38% of Brits fear revealing a mental health problem at work would jeopardise their career

A new survey of 2,000 workers which was commissioned by the Mental Health Foundation for World Mental Health Day (Tuesday 10th October) has revealed that 38% of British workers wouldn’t talk openly about a mental health problem for fear it would affect their job prospects or job security.

  • A further 17 % said they were worried they would face negative judgement from colleagues. 
  • 45% said they would be likely to make up an excuse such as stomach ache or back problems for absence if they needed to take time off work for mental health reasons.
  • Worryingly, one in five workers (20%) said they have seen the label of mental health misused against co-workers.
  • 11% have been victims of abuse at work as a direct result of a mental health issue. 

The survey also polled 1,000 managers and found that almost a quarter said there is no established protocol or procedure to follow if staff have concerns about their mental health.  

  • 59% said their workplace could make improvements to current systems and attitudes to take the mental health of workers more seriously.
  • 65% of managers felt that taking time off due to physical illness or injury is treated more seriously than taking time off to improve mental health.

 In response to the findings, the Mental Health Foundation has published a guide for employers, including "a check-list", on how to transform our workplaces into mentally friendly environments. 

Jenny Edwards CBE, Chief Executive of the Mental Health Foundation said: 

"Despite growing awareness, there are sadly still too many people who don’t feel safe talking about their mental health at work. 

"We are asking people to talk about mental health, but this must be matched with an ability to listen compassionately and act appropriately.

"We still hear examples of mental ill-health being used as a form of casual insult. This creates a culture where people don’t feel able to talk about their mental health at work or reach out for support when they need it."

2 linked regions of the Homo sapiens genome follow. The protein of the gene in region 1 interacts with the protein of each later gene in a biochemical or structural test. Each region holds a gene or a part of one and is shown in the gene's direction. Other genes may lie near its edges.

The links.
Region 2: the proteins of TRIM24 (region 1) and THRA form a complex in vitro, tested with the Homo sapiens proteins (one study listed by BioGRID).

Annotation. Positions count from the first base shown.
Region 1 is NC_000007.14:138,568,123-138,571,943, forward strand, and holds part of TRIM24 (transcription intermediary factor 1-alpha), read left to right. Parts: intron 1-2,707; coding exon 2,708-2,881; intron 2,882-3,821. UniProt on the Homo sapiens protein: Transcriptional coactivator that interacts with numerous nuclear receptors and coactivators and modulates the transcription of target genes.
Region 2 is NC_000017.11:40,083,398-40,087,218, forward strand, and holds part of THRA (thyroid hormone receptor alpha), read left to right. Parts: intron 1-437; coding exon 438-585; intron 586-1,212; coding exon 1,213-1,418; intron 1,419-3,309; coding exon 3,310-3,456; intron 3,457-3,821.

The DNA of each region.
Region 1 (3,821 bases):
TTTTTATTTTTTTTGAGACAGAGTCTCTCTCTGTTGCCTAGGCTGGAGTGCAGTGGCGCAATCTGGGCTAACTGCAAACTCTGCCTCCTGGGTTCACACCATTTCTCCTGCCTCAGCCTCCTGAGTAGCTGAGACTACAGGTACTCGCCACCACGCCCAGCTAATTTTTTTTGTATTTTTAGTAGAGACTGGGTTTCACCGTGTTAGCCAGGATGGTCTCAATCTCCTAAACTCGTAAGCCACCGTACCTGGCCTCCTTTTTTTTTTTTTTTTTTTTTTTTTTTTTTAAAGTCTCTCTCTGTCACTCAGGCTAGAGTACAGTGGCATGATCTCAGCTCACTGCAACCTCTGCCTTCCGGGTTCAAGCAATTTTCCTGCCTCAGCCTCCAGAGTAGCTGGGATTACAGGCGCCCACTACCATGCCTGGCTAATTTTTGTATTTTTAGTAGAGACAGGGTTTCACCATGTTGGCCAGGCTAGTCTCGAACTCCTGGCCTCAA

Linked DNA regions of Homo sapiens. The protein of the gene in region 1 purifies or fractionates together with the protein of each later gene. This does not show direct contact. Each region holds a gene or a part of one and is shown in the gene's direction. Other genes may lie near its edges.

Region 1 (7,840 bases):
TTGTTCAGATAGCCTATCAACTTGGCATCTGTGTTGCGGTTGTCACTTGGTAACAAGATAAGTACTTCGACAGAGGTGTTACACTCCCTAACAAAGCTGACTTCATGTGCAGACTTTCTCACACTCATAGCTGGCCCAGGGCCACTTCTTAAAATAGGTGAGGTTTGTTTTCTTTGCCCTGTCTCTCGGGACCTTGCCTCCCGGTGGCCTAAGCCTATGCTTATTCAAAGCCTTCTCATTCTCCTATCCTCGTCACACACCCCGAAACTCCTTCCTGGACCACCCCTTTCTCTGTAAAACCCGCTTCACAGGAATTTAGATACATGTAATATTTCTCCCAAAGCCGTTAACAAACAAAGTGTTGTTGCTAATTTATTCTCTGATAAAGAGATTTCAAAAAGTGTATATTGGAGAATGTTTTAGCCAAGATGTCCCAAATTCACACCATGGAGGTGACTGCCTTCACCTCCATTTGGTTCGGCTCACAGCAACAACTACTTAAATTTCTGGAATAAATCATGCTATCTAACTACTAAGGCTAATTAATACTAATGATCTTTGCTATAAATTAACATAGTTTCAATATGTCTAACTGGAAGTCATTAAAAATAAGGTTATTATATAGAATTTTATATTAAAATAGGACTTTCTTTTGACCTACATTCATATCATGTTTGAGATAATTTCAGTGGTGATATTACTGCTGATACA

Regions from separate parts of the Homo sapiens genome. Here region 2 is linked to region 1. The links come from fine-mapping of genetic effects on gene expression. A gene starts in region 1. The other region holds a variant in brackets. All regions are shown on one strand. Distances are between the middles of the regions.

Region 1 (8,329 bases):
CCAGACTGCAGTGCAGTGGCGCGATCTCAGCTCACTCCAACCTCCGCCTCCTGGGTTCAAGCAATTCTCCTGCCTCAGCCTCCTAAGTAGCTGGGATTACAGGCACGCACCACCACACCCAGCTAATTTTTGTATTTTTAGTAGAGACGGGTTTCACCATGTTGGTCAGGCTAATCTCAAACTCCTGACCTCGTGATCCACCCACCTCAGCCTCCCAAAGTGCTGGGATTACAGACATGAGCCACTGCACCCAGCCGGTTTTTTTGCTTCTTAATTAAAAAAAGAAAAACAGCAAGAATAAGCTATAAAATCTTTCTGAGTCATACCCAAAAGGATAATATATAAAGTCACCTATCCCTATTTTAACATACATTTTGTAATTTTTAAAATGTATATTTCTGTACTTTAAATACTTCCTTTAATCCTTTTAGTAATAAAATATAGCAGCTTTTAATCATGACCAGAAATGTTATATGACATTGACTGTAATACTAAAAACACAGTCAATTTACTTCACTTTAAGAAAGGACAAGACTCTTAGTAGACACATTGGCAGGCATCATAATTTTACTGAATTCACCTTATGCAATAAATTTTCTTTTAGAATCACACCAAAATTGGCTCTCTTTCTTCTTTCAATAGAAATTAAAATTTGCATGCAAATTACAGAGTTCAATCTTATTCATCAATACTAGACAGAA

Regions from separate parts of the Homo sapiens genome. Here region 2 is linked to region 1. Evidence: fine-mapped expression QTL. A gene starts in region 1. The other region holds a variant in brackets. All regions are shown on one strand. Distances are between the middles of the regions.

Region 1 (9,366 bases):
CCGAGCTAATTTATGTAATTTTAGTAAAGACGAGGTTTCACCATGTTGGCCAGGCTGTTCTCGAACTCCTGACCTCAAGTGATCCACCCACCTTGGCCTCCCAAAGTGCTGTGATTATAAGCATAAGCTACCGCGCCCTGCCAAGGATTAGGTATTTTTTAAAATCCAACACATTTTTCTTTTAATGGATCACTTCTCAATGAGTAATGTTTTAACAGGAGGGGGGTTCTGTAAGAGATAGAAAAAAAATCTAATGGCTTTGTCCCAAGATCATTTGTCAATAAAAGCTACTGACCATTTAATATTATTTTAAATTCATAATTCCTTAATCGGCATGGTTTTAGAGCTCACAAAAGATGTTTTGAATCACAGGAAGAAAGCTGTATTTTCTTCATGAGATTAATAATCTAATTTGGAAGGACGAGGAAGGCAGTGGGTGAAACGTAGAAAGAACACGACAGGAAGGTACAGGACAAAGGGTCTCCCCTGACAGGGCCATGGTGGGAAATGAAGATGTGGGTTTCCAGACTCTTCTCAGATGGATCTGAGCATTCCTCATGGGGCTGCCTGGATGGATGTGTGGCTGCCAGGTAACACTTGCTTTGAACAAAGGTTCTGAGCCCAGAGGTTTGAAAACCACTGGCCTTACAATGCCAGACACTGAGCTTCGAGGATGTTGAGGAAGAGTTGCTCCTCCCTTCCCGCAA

Chris O Sullivan, Head of Business Development at the Charity said: 

"We're looking to employers to step up and take action to protect and improve the mental health of their staff. That starts with ensuring the culture and working practices enable people to thrive. It could include offering programmes to help staff improve their wellbeing, and services that enable people to reach out for help when they need it. 

"Healthy workplaces recognise the contribution of employees living with mental health problems, and support open disclosure. A culture that must be lead from the very top, and driven forward through line management and engagement of staff at all levels."

The Mental Health Foundation's checklist for employers includes: 

  • training opportunities for line managers on how to support staff with mental health problems as well as stress management across the board
  • reasonable adjustments to a person's work pattern to remove barriers and allow them to stay in work
  • mental health embedded in company policies which recognise the mental health needs and wellbeing of staff
  • senior leaders responsible for leading mental health activities, such as mental health awareness sessions, with all managers engaged in the activity
  • regular staff surveys to build data about staff mental health, using findings to plan and deliver action and inform workplace policies
  • encourage staff to report discrimination or harassment they face and to blow the whistle on discrimination they witness
  • endorse national and local anti-stigma initiatives like See Me.